All the Way Up (song)
|"All the Way Up"|
|Single by Emily Osment|
|from the album All the Right Wrongs|
|Released||August 25, 2009|
|Format||CD single, digital download|
|Genre||Pop rock, indie rock|
|Writer(s)||Emily Osment, Anthony Fagenson, James Maxwell Collins|
|Emily Osment singles chronology|
"All the Way Up" is a 2009 pop rock single performed by actress/singer Emily Osment from her debut extended play, All the Right Wrongs. It was released on August 25, 2009 as the lead single from the album. The song was co-written by Emily Osment and Anthony Fagenson, and was produced by James Maxwell Collins. Lyrically, Osment stated she wanted the song to be about "breaking out" and that "a lot of kids can relate to that". Musically, "All the Way Up" is an uptempo pop-rock song, which influences from other genres as well, mainly rock and indie rock.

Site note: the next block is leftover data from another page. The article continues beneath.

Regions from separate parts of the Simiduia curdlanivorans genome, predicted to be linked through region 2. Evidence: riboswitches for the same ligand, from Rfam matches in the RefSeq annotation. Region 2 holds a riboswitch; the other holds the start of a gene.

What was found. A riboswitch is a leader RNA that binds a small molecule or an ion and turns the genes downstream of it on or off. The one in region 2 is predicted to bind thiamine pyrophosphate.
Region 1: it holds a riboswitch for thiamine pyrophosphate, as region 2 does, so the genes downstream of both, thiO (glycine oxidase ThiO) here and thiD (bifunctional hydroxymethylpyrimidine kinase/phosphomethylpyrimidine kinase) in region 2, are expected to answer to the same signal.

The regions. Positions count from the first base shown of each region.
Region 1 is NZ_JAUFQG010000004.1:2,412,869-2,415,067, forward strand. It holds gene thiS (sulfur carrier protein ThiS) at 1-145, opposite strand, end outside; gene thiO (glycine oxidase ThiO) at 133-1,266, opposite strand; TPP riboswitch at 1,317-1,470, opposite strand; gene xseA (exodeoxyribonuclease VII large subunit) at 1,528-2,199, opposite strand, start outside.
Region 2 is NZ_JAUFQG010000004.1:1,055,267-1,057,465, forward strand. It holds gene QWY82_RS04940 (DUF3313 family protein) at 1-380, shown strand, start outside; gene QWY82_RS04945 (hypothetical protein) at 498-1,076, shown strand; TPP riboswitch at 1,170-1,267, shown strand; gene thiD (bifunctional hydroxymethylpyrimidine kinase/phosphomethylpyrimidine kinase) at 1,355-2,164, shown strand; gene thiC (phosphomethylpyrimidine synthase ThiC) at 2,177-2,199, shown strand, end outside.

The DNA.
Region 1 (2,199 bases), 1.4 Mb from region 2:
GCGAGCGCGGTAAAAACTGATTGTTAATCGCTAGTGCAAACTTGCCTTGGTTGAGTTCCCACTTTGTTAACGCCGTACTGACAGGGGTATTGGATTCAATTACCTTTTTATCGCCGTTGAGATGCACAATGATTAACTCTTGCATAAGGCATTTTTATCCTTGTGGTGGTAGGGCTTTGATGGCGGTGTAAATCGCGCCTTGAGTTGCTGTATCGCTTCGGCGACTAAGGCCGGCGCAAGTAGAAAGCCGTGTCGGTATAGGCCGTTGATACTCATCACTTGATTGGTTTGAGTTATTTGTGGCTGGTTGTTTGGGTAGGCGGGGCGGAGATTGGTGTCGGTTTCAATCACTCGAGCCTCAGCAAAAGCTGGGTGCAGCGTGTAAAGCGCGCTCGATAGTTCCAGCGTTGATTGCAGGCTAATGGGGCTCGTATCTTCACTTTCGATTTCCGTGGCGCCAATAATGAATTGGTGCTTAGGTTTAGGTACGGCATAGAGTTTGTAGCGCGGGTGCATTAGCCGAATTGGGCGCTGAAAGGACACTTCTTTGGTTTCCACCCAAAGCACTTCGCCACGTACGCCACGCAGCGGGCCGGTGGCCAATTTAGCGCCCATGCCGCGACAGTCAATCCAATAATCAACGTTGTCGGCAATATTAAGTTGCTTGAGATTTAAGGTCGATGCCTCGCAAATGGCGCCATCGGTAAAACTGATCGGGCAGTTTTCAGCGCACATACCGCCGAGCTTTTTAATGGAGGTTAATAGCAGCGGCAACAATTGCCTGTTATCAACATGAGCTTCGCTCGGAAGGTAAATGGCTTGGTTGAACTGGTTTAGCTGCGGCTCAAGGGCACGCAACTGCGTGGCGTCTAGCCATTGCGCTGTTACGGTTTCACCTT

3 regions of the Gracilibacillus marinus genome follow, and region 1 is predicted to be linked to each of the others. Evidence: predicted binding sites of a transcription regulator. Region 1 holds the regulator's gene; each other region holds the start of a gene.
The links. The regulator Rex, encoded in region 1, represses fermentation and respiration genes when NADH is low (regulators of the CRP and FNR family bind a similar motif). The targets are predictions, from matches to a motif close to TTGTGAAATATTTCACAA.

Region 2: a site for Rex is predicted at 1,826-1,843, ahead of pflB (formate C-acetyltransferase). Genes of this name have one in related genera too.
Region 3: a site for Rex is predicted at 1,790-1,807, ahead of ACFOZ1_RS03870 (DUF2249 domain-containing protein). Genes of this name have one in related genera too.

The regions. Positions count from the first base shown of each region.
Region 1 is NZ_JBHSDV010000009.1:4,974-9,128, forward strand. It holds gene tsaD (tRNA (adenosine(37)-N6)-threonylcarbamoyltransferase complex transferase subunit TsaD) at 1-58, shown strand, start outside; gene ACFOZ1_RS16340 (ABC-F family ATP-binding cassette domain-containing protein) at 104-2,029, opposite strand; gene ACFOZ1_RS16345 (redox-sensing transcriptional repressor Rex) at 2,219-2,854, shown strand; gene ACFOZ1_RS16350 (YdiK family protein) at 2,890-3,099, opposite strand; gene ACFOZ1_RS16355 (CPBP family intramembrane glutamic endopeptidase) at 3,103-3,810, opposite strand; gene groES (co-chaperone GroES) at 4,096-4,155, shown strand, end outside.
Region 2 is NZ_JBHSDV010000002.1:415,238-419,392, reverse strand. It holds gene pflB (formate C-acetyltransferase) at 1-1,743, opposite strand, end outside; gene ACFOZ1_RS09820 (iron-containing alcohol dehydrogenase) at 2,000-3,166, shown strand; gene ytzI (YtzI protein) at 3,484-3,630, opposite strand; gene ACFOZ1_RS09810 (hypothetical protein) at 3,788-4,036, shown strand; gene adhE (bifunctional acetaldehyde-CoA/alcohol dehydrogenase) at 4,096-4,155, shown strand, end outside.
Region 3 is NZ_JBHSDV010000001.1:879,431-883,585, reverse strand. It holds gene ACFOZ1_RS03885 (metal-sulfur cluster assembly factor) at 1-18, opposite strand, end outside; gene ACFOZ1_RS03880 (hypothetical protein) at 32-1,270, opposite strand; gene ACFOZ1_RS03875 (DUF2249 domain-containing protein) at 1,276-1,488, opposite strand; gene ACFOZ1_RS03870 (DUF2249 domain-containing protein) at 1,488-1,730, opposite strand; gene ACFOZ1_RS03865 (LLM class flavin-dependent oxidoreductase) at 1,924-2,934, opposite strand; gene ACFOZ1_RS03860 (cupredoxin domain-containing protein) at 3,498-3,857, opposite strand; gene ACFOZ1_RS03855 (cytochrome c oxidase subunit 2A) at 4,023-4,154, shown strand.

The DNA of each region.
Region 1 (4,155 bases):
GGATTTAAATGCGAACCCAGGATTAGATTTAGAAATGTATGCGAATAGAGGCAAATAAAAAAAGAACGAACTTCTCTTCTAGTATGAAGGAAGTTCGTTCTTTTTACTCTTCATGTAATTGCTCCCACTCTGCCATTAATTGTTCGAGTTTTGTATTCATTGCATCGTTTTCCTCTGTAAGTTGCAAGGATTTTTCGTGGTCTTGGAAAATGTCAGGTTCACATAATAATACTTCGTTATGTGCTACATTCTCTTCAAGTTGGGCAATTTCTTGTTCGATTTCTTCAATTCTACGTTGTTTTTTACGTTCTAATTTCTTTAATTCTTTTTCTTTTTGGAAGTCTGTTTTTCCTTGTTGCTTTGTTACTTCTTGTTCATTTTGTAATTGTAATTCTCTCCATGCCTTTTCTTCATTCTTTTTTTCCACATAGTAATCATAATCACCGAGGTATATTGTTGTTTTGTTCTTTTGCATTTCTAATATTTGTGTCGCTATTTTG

The song received generally positive reviews from music critics. Some have praised Osment's "spunk", and also make comment about how she chose not to join with Hollywood Records, like most other Disney Channel artist. However, some call the song childish, stating that Osment tries to come across as "fierce", but just falls flat in the end. However, some have praised the single, calling it a magnificent start to her career. Osment herself has stated that the song draws influence from Alanis Morissette's album, Jagged Little Pill.